Committee Mission

Well, since the super-committee's mission is to cut, cut, cut, I am personally delighted to see that Republicans won't go for even 10% revenue increases, because like the "Grand Bargain", any agreement is BOUND to be incredibly destructive, even worse than the horrible "trigger" stuff. But either will help crater our economy further, as without growth we can't solve our economic problems PERIOD.

James Kwak has a great column on "The Weirdness of 10-Year Deficit Reduction"

With decent growth, we will get out of this trough -- but without it, we won't! Yet no one is paying any attention to growth, instead we have a "super-committee" whose whole ostensible mission is incredibly wrong-headed -- so I hope they DON'T succeed!

Stan has single-axis thinking

The graphs Stan borrowed from two other websites, as well as his article's logic, show that he's thinking along a single axis -- left to right.

He forgets that there's a third point in this policy space: AUTOMATIC CUTS, if the Super Committee doesn't get its act together. If you draw THAT political possibility into your mind map, then you might be more optimistic that we can find $2.1 T in less-than-sacred cows to cut.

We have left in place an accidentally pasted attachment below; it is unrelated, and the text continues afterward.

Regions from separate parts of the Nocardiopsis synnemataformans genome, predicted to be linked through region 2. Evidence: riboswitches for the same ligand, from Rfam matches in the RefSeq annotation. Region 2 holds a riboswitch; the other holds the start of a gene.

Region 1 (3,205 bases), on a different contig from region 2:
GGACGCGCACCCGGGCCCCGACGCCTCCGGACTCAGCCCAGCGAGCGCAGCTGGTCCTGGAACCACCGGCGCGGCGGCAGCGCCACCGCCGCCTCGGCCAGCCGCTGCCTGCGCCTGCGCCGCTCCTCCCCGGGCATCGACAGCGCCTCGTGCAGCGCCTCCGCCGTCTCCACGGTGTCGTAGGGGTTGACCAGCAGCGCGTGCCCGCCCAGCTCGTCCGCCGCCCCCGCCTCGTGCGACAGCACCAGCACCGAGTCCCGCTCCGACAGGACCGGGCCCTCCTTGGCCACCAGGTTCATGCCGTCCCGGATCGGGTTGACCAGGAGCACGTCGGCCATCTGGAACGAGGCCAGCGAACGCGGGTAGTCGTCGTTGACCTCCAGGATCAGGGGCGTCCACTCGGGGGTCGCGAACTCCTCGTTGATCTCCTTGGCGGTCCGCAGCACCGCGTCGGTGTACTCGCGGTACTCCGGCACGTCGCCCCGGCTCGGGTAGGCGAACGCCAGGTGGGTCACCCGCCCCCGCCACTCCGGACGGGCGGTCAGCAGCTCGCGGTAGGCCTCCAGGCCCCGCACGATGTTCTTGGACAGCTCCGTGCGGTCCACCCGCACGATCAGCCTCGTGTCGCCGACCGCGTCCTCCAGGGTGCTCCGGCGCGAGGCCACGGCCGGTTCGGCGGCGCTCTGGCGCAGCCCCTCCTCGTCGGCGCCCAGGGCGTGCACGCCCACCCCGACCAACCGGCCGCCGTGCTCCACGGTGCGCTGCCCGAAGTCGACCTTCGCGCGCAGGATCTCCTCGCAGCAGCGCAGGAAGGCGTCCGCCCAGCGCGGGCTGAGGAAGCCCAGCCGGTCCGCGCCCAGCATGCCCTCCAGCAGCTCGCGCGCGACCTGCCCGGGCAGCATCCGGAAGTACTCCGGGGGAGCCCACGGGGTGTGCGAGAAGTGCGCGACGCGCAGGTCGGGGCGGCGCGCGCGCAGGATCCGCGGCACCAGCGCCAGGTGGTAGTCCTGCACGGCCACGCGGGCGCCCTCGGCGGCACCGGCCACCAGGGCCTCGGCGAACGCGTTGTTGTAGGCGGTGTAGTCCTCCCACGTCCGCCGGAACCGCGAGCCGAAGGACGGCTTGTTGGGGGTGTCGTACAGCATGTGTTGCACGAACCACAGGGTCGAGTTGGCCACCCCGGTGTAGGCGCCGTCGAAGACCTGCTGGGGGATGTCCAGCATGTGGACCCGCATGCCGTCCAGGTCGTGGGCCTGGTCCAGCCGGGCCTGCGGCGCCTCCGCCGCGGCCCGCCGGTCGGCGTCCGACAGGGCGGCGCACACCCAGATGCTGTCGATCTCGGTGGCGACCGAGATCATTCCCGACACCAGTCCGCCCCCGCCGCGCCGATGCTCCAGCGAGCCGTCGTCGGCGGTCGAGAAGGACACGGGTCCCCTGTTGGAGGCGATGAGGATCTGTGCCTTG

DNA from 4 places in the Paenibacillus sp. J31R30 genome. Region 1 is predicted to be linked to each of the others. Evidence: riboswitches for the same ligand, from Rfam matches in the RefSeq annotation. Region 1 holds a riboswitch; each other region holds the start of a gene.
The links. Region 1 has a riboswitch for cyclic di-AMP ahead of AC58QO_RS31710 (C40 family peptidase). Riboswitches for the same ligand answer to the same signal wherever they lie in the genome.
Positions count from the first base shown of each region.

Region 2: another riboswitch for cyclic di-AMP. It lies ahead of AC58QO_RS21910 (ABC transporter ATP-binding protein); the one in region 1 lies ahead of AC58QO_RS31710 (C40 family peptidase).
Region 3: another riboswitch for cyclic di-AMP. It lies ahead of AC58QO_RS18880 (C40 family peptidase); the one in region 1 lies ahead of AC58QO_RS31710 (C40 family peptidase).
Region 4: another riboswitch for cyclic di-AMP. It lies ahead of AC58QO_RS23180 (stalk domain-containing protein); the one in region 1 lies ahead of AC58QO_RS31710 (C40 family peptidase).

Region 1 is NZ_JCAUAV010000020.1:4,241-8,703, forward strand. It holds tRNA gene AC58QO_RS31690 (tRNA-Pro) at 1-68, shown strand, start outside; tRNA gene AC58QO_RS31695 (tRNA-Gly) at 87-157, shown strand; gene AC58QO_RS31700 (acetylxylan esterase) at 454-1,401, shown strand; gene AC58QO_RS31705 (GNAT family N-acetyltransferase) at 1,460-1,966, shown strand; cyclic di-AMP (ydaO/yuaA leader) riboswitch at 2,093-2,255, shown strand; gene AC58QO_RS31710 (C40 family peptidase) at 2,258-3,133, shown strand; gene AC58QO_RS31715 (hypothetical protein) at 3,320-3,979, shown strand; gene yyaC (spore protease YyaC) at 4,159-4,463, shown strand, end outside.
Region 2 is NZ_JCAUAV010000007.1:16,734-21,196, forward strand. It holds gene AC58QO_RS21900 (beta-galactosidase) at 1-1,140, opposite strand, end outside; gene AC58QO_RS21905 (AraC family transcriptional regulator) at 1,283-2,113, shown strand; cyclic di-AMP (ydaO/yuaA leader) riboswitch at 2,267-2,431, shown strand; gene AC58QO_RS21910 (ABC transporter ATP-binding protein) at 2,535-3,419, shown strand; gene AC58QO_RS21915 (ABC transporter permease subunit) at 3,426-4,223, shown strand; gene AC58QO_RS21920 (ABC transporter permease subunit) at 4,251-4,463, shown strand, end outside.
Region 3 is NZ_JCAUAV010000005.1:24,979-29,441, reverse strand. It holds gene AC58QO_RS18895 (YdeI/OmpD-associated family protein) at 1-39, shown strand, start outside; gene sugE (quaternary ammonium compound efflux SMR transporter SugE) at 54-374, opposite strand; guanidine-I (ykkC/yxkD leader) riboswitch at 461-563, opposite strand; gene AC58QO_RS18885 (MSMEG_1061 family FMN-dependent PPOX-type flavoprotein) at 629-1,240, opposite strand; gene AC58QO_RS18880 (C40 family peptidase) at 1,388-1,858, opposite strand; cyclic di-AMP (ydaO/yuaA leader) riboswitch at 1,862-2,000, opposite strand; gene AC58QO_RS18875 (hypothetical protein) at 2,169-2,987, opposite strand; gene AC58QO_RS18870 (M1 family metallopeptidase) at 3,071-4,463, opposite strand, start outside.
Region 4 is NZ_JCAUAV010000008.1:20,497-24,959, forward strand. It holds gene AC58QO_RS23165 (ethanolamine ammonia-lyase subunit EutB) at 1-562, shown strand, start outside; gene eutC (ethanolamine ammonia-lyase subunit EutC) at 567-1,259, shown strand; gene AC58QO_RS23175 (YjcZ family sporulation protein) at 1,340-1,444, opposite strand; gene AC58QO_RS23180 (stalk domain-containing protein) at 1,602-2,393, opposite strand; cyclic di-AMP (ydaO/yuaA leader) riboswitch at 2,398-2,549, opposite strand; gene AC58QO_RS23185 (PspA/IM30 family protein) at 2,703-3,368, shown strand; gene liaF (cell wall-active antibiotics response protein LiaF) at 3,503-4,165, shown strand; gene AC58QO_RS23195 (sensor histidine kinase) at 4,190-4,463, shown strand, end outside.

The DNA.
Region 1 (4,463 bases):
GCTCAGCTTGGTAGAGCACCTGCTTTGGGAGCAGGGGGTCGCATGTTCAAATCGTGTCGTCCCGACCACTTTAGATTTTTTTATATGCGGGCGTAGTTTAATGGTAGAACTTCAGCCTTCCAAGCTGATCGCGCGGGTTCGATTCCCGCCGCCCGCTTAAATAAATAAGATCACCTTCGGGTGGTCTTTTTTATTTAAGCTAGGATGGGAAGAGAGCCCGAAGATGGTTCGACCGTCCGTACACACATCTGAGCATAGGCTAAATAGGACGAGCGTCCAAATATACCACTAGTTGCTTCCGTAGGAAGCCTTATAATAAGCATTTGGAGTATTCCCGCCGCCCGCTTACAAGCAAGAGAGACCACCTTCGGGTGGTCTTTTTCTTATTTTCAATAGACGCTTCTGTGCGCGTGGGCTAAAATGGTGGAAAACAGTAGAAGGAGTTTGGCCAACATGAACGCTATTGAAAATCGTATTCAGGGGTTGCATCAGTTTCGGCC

We don't have a deficit problem we have a revenue problem

Rinse lather repeat!

Why do we have to continually listen to intelligent people saying we must get our deficit under control when that is NOT repeat NOT the solution to our problem. People don't have jobs or a future in this economy. Private business WILL NOT create jobs without demand and demand WILL NOT return when people don't have jobs. A catch 22. The only entity that can create jobs in a situation like this is the federal government. Considering we have neglected our infrastructure , our education system and have not invested enough in research for decades this is what we should do- immediately. That will rapidly create demand and the private sector can step up to rebalance things. This is the solution which has been shown to work again and again. Read my lips the wealthy were and are not hurt by this recession - putting more money in their pockets s simply not enough and never, ever was.